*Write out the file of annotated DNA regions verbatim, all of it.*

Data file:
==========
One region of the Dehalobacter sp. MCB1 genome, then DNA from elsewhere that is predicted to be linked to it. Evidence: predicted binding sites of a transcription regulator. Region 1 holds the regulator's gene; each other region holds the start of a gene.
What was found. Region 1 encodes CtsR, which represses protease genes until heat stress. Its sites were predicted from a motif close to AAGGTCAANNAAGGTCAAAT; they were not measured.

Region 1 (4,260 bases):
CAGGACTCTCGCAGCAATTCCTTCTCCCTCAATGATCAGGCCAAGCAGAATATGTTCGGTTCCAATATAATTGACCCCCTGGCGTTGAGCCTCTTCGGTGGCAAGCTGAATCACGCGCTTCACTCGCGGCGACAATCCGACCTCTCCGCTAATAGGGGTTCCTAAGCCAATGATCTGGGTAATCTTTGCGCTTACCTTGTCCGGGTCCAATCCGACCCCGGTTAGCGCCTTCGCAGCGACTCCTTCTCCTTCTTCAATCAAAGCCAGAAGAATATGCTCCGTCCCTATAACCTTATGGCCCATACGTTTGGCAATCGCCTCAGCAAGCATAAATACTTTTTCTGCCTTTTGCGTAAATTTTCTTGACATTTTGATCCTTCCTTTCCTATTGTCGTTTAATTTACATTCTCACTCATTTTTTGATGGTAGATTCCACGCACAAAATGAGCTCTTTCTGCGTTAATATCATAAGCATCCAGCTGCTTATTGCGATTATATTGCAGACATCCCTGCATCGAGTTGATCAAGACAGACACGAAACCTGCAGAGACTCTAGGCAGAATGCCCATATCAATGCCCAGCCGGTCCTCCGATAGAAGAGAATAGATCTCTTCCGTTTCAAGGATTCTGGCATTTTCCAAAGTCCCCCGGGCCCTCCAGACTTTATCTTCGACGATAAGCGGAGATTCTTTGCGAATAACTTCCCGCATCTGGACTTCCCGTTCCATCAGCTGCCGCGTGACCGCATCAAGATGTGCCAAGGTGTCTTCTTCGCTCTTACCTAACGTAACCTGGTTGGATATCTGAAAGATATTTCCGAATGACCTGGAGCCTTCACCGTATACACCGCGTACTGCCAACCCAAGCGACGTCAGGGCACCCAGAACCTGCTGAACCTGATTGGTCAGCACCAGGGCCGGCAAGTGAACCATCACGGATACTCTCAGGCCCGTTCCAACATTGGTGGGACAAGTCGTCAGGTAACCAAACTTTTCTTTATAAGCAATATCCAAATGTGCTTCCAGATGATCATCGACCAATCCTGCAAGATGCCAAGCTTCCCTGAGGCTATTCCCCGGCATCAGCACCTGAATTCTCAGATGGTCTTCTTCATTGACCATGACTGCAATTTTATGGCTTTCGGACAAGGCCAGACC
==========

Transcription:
One region of the Dehalobacter sp. MCB1 genome, then DNA from elsewhere that is predicted to be linked to it. Evidence: predicted binding sites of a transcription regulator. Region 1 holds the regulator's gene; each other region holds the start of a gene.
What was found. Region 1 encodes CtsR, which represses protease genes until heat stress. Its sites were predicted from a motif close to AAGGTCAANNAAGGTCAAAT; they were not measured.

Region 1 (4,260 bases):
CAGGACTCTCGCAGCAATTCCTTCTCCCTCAATGATCAGGCCAAGCAGAATATGTTCGGTTCCAATATAATTGACCCCCTGGCGTTGAGCCTCTTCGGTGGCAAGCTGAATCACGCGCTTCACTCGCGGCGACAATCCGACCTCTCCGCTAATAGGGGTTCCTAAGCCAATGATCTGGGTAATCTTTGCGCTTACCTTGTCCGGGTCCAATCCGACCCCGGTTAGCGCCTTCGCAGCGACTCCTTCTCCTTCTTCAATCAAAGCCAGAAGAATATGCTCCGTCCCTATAACCTTATGGCCCATACGTTTGGCAATCGCCTCAGCAAGCATAAATACTTTTTCTGCCTTTTGCGTAAATTTTCTTGACATTTTGATCCTTCCTTTCCTATTGTCGTTTAATTTACATTCTCACTCATTTTTTGATGGTAGATTCCACGCACAAAATGAGCTCTTTCTGCGTTAATATCATAAGCATCCAGCTGCTTATTGCGATTATATTGCAGACATCCCTGCATCGAGTTGATCAAGACAGACACGAAACCTGCAGAGACTCTAGGCAGAATGCCCATATCAATGCCCAGCCGGTCCTCCGATAGAAGAGAATAGATCTCTTCCGTTTCAAGGATTCTGGCATTTTCCAAAGTCCCCCGGGCCCTCCAGACTTTATCTTCGACGATAAGCGGAGATTCTTTGCGAATAACTTCCCGCATCTGGACTTCCCGTTCCATCAGCTGCCGCGTGACCGCATCAAGATGTGCCAAGGTGTCTTCTTCGCTCTTACCTAACGTAACCTGGTTGGATATCTGAAAGATATTTCCGAATGACCTGGAGCCTTCACCGTATACACCGCGTACTGCCAACCCAAGCGACGTCAGGGCACCCAGAACCTGCTGAACCTGATTGGTCAGCACCAGGGCCGGCAAGTGAACCATCACGGATACTCTCAGGCCCGTTCCAACATTGGTGGGACAAGTCGTCAGGTAACCAAACTTTTCTTTATAAGCAATATCCAAATGTGCTTCCAGATGATCATCGACCAATCCTGCAAGATGCCAAGCTTCCCTGAGGCTATTCCCCGGCATCAGCACCTGAATTCTCAGATGGTCTTCTTCATTGACCATGACTGCAATTTTATGGCTTTCGGACAAGGCCAGACC